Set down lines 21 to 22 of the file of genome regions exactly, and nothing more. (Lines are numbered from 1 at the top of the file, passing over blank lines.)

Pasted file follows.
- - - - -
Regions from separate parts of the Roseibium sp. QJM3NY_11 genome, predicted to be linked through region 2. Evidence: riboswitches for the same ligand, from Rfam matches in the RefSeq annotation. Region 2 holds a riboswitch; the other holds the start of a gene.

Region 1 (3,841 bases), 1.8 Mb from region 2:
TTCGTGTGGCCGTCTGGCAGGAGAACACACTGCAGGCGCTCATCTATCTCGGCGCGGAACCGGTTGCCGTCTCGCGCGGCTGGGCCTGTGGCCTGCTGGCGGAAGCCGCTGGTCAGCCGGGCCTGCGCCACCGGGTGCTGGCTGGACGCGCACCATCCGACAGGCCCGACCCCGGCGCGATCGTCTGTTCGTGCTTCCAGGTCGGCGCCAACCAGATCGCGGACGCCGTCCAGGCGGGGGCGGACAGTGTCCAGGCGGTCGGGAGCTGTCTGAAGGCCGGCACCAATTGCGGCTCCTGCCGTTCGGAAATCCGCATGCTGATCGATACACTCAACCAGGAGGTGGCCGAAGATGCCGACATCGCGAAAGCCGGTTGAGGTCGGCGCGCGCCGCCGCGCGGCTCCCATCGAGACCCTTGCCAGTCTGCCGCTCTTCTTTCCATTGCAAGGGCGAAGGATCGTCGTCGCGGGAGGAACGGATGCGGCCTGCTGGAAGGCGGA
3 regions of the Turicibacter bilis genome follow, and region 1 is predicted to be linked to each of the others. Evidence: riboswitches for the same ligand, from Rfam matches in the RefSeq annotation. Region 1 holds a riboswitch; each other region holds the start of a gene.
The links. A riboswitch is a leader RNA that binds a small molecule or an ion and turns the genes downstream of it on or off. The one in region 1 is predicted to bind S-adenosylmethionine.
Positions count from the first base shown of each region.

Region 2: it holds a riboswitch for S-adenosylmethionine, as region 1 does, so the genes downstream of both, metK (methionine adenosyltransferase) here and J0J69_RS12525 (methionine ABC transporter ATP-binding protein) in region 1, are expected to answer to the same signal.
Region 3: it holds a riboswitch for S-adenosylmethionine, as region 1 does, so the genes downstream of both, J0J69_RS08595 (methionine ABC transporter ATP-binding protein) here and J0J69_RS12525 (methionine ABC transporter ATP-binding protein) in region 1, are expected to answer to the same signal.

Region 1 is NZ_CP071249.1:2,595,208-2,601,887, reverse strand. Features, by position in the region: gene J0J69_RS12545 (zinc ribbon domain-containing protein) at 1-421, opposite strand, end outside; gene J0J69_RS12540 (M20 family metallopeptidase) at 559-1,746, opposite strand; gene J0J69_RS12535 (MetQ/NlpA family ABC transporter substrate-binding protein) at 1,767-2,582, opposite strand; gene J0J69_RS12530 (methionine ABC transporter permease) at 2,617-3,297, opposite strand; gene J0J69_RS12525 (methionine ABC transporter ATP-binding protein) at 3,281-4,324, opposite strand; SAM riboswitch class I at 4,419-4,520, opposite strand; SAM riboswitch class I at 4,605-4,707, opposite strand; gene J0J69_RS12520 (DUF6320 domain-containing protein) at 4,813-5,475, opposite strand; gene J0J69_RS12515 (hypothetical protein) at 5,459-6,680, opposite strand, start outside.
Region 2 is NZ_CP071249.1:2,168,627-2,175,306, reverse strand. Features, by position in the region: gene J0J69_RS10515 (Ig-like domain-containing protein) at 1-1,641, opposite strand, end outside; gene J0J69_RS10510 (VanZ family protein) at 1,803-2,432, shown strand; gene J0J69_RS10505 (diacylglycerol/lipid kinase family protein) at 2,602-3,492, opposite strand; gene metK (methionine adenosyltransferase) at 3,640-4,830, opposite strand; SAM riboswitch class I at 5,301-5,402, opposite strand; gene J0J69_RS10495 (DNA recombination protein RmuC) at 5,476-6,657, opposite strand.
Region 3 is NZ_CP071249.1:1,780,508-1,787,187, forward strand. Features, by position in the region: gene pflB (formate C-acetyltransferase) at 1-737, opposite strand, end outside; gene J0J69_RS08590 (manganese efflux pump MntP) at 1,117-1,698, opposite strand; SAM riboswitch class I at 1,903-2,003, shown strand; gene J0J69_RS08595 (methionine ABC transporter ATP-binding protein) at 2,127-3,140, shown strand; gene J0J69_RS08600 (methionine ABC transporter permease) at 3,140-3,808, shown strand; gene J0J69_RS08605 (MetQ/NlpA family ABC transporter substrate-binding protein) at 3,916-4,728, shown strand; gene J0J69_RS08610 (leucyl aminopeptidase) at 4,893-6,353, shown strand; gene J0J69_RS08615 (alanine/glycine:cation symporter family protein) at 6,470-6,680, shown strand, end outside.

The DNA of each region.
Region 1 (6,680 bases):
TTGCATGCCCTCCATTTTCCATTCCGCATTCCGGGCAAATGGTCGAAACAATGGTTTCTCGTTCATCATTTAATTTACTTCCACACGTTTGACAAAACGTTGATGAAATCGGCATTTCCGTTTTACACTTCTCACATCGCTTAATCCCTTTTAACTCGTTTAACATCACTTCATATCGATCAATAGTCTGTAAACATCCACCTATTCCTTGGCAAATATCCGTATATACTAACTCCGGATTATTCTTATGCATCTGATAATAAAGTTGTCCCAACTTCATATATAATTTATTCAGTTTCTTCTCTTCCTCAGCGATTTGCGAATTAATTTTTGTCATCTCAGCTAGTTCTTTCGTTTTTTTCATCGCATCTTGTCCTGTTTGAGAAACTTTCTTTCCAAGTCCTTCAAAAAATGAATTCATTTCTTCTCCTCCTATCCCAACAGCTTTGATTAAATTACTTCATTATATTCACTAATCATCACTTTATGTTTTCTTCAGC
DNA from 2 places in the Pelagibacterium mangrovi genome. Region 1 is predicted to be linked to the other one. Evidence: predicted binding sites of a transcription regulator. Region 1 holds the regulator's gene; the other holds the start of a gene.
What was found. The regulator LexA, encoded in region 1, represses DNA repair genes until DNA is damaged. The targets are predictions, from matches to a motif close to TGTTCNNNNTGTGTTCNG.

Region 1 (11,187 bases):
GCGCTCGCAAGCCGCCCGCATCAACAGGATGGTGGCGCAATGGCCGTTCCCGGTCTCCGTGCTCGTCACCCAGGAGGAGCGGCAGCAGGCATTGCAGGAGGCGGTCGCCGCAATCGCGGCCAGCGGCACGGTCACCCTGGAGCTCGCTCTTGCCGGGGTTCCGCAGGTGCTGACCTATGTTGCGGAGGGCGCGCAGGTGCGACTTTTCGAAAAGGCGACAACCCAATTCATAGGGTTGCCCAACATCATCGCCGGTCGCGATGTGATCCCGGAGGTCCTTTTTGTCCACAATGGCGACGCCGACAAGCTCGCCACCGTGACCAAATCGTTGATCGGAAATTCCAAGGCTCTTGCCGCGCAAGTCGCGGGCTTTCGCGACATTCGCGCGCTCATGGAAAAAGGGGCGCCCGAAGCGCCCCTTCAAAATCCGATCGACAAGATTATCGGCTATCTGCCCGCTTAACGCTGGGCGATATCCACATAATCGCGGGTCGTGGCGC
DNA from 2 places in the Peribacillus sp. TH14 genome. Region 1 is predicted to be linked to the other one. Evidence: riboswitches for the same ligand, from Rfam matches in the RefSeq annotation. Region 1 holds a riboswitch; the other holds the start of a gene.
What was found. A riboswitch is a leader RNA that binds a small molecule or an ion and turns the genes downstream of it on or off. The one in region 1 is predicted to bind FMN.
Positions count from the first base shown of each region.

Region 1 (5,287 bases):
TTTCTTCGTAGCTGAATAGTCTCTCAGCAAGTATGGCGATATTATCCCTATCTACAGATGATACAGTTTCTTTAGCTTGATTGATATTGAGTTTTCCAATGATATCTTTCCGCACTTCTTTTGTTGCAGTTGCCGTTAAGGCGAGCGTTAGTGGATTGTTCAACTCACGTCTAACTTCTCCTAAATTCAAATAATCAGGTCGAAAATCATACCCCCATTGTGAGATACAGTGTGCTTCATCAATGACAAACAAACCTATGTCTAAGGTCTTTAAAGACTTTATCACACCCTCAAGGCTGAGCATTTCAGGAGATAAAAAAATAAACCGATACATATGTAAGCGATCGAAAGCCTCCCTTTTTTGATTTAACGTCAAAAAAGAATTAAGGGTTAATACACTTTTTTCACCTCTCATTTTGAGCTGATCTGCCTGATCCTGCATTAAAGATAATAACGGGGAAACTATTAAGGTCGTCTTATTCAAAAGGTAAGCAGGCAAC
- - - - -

Positions count from the first base shown of each region.

Region 1 (5,287 bases):